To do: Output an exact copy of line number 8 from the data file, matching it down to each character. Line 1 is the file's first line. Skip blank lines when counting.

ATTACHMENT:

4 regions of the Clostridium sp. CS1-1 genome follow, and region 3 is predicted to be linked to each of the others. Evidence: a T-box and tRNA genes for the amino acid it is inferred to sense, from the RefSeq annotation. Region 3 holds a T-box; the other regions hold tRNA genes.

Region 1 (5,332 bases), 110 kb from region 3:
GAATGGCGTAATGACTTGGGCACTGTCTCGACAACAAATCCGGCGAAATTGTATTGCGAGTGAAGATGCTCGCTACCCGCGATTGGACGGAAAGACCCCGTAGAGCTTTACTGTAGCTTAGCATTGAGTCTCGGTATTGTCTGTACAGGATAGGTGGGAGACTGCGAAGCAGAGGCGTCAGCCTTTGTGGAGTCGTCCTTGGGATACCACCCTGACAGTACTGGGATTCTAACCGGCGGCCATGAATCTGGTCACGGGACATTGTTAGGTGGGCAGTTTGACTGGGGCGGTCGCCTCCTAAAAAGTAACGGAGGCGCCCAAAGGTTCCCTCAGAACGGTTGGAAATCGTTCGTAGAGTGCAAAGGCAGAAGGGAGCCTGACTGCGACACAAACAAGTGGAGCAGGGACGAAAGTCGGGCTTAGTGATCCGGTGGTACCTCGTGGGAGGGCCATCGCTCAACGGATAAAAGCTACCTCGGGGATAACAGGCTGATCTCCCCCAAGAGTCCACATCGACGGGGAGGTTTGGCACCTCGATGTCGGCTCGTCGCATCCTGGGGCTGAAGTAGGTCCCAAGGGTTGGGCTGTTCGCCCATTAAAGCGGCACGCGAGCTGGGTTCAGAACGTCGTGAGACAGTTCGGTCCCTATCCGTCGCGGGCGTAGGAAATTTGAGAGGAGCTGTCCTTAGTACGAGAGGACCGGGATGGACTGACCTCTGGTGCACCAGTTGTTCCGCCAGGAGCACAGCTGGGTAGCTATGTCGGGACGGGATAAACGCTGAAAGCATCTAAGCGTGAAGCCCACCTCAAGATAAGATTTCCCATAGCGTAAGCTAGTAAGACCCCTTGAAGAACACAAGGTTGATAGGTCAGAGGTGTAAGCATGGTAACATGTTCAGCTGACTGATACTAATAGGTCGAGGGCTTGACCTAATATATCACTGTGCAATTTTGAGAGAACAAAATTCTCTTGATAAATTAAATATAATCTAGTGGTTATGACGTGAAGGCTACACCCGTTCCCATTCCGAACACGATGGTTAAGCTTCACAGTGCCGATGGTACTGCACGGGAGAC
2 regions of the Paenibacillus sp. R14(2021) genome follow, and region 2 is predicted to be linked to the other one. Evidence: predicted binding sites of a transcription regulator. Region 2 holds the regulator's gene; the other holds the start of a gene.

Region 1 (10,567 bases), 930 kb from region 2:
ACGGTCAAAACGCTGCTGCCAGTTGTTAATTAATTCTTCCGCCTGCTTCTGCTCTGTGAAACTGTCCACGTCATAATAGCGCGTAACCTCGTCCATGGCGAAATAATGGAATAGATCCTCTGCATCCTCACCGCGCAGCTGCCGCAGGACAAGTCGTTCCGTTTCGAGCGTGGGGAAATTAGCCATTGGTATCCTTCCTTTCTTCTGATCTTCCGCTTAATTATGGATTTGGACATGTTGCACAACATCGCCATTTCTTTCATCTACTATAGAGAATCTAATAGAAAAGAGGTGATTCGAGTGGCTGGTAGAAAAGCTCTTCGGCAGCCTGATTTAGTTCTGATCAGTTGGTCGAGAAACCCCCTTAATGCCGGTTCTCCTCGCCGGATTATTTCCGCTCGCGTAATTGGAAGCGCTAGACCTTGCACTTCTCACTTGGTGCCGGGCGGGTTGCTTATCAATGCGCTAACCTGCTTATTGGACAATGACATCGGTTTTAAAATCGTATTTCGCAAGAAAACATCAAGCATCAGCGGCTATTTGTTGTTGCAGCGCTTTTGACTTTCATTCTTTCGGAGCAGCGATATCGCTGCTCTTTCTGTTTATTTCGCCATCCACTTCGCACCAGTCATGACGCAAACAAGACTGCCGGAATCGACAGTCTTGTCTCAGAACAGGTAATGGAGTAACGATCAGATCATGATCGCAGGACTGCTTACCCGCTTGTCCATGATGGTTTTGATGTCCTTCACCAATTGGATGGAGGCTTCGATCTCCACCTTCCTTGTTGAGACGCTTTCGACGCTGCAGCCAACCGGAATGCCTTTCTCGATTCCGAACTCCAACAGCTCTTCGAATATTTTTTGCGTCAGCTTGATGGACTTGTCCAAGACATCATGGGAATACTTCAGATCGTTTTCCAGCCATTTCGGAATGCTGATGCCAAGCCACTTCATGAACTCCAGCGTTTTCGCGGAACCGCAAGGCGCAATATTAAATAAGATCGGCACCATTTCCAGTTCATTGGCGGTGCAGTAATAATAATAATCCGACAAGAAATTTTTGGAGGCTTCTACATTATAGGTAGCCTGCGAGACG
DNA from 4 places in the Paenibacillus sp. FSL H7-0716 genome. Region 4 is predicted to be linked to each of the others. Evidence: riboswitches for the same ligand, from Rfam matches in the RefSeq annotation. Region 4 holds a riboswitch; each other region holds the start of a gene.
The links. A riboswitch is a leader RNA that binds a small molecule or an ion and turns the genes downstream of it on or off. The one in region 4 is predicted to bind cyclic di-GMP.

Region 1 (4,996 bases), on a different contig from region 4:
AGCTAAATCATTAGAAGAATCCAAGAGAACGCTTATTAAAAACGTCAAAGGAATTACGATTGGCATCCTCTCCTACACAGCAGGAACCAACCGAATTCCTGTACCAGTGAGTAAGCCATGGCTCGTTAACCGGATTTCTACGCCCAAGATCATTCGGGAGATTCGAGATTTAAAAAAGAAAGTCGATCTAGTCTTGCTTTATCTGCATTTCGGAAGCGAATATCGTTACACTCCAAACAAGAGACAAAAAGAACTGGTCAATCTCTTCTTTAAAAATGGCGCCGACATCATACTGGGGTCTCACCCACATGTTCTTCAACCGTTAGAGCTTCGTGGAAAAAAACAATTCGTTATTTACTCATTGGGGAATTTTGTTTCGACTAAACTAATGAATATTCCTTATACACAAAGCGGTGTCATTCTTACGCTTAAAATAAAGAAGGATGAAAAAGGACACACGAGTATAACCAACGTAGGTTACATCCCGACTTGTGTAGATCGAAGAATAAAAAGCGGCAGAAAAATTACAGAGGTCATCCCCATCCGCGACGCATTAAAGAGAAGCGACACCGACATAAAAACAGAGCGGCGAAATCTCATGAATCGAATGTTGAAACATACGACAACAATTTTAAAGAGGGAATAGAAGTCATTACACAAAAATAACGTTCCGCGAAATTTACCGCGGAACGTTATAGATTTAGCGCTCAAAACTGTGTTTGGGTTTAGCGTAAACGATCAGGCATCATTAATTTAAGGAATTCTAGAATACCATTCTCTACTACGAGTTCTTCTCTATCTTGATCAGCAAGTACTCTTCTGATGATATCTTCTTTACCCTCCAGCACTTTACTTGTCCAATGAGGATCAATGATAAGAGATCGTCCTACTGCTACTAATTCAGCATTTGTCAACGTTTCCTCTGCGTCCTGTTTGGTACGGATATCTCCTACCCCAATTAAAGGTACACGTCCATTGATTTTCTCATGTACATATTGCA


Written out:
The links. A riboswitch is a leader RNA that binds a small molecule or an ion and turns the genes downstream of it on or off. The one in region 4 is predicted to bind cyclic di-GMP.